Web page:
LONDON (Reuters) - Britain’s media regulator said on Monday it had launched an investigation into Sky News, the influential news channel of Rupert Murdoch’s BSkyB, which has admitted twice hacking into emails to generate a story.
Sky News has said it sanctioned the practice because it believed the story was in the public interest, but the announcement by regulator Ofcom is likely to revive the issue, on the day the head of the channel goes before a judicial inquiry into media standards.
“Ofcom is investigating the fairness and privacy issues raised by Sky News’ statement that it had accessed without prior authorization private email accounts during the course of its news investigations,” a spokesman said.
“We will make the outcome known in due course.”
Sky News said earlier this month that it had hacked into emails in 2008 but insisted it had acted in the public interest as it shared the information with police and helped to secure a criminal conviction.
The story involved was the bizarre case of the so-called “canoe man” who faked his own death after paddling out to sea. Sky News said the information it found was given to police and helped to secure the conviction of the man’s wife.
The admission of hacking however was seen as potentially damaging to the successful channel as BSkyB is 39 percent-owned by Murdoch’s News Corp, which has itself been convulsed by a phone hacking scandal at its British newspaper arm.
As a result, Ofcom is already looking closely at parent company BSkyB as to whether its owners and directors are fit to own a broadcast license.
Financial and media analysts said at the time that although the timing was unfortunate, they did not see the issue as causing any long-term damage to the company.
BSkyB declined to make an immediate comment but the head of Sky News, John Ryley has previously used his blog to say that he stood by his decision to give approval for the email hacking to go ahead.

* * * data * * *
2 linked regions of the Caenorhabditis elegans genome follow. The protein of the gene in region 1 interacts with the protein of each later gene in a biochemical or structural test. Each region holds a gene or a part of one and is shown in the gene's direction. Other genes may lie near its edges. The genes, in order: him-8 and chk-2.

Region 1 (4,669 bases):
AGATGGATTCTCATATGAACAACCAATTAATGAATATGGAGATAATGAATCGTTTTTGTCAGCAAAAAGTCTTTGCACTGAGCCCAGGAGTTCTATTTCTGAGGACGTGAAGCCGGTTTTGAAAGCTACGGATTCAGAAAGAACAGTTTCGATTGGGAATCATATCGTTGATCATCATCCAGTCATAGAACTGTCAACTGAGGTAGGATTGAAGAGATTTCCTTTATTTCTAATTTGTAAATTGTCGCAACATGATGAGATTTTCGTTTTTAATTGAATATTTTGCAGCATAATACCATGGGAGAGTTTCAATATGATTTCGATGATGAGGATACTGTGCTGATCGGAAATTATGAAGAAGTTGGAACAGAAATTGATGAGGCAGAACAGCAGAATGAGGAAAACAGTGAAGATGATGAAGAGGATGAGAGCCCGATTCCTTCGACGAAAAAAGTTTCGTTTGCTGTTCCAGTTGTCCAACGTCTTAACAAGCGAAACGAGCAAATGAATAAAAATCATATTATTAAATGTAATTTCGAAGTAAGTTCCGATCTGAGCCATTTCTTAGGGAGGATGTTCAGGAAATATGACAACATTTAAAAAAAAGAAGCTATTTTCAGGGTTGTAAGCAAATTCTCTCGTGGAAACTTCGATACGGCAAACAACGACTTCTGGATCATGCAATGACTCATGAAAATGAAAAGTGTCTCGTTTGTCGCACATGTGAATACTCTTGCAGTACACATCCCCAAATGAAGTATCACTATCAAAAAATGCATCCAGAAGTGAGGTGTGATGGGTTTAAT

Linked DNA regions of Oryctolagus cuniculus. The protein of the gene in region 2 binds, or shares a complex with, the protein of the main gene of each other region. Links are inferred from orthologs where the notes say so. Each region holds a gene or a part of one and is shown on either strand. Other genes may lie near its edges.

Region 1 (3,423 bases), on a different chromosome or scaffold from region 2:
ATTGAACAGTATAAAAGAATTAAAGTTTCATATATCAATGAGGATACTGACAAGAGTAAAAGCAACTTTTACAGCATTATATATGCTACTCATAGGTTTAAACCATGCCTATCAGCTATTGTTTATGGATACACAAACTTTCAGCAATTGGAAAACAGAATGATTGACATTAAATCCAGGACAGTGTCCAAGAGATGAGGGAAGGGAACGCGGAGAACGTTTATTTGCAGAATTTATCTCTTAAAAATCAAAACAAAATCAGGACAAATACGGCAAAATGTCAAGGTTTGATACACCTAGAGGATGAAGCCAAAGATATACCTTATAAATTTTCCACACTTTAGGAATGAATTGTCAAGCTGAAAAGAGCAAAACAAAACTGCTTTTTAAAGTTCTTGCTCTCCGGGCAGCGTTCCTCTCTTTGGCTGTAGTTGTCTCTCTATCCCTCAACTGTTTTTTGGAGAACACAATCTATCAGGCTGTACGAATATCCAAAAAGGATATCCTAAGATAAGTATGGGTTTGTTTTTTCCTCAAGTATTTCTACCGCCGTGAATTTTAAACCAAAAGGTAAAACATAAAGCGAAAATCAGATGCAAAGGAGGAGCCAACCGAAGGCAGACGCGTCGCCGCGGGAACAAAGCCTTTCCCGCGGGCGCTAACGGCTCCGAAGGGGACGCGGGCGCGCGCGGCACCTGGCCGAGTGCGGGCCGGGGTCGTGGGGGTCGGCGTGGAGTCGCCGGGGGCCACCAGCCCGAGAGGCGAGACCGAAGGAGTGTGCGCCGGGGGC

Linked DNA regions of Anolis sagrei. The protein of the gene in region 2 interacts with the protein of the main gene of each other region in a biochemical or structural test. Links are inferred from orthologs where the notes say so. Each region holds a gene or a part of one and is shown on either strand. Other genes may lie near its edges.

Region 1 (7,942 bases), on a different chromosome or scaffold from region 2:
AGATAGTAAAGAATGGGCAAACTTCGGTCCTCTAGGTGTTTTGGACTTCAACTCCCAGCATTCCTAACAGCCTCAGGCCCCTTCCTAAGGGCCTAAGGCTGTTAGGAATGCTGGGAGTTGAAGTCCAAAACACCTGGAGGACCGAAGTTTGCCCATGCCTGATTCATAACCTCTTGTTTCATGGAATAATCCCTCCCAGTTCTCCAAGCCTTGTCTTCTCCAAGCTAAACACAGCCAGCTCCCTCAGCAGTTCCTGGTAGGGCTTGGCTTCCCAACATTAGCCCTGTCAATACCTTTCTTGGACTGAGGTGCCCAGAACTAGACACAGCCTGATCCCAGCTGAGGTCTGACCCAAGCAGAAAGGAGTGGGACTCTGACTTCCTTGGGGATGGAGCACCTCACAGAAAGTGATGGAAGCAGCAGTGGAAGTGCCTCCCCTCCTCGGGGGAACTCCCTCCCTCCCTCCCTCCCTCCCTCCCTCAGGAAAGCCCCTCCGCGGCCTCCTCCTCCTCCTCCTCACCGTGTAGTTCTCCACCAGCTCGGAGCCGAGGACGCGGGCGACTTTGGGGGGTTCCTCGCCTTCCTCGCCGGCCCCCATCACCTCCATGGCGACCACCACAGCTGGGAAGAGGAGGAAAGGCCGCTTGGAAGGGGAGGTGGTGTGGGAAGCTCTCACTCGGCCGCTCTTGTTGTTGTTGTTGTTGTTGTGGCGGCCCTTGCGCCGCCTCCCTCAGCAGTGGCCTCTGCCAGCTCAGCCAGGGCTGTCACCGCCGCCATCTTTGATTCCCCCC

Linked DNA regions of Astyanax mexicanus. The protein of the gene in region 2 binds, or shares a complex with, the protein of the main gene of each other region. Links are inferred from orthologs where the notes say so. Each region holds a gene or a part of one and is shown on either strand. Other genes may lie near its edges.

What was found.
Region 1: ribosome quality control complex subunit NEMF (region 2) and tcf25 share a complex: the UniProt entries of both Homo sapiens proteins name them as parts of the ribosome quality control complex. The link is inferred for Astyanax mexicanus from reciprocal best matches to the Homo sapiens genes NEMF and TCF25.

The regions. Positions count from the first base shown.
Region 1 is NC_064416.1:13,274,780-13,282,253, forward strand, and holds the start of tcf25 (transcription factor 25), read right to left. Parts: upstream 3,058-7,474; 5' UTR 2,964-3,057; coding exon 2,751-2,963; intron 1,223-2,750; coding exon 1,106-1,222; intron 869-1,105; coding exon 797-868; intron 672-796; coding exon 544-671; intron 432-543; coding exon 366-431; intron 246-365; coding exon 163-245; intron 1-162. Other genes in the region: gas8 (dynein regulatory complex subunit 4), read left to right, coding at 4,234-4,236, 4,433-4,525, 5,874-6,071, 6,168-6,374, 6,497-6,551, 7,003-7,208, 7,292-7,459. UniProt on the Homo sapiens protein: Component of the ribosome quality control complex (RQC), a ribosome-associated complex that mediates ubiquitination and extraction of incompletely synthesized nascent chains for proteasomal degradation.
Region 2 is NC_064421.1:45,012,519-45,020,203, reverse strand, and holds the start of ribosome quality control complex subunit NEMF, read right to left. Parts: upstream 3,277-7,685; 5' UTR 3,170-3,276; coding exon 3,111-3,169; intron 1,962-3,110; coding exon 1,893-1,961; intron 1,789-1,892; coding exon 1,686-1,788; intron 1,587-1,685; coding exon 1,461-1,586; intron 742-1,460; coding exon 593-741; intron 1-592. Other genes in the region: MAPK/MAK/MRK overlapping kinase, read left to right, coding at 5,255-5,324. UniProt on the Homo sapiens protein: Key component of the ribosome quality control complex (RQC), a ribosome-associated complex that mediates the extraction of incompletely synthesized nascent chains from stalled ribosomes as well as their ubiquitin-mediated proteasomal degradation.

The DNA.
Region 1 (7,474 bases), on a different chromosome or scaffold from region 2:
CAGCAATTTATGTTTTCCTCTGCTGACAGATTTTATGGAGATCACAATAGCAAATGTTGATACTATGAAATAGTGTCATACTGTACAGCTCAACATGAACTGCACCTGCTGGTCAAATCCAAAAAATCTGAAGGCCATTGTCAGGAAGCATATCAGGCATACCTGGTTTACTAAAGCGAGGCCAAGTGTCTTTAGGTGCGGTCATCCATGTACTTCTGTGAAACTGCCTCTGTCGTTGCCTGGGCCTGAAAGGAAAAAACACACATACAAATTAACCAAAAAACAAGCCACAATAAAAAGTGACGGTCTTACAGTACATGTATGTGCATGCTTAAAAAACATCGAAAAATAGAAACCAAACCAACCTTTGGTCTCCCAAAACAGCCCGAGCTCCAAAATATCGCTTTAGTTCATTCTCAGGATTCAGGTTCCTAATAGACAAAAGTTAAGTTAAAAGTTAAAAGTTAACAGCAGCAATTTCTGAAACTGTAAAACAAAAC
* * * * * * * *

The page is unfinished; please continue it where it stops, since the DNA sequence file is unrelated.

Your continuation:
“As the Crown Prosecution Service itself acknowledges, there are rare occasions where it is justified for a journalist to commit an offence in the public interest,” he said, when the hacking was made public earlier this month.
James Murdoch, who stepped down as chairman of BSkyB but remains on the board, will appear before the Leveson Inquiry into press ethics later this week, as will his father Rupert, to answer questions on their relationship with politicians.
Ryley will appear before the inquiry, which was ordered by Prime Minister David Cameron because of the News Corp phone-hacking scandal, later on Monday.
Ofcom said it would examine the Sky News email hacking under rule 8.1 of the broadcasting code which deals with privacy issues. However, the code does state that any broadcaster wishing to justify an infringement of privacy must demonstrate why it would be warranted.
Examples given include areas where public interest outweighs the right to privacy, such as when revealing or detecting a crime.
“Ofcom wouldn’t want to be in a position where it says we would allow a news editor to make a judgment of this kind any time they feel like it,” media consultant Claire Enders told Reuters.
“It will result in a slap on the wrists for John Ryley. We’re not expecting anything serious.”
Reporting by Kate Holton and Georgina Prodhan; editing by Georgina Prodhan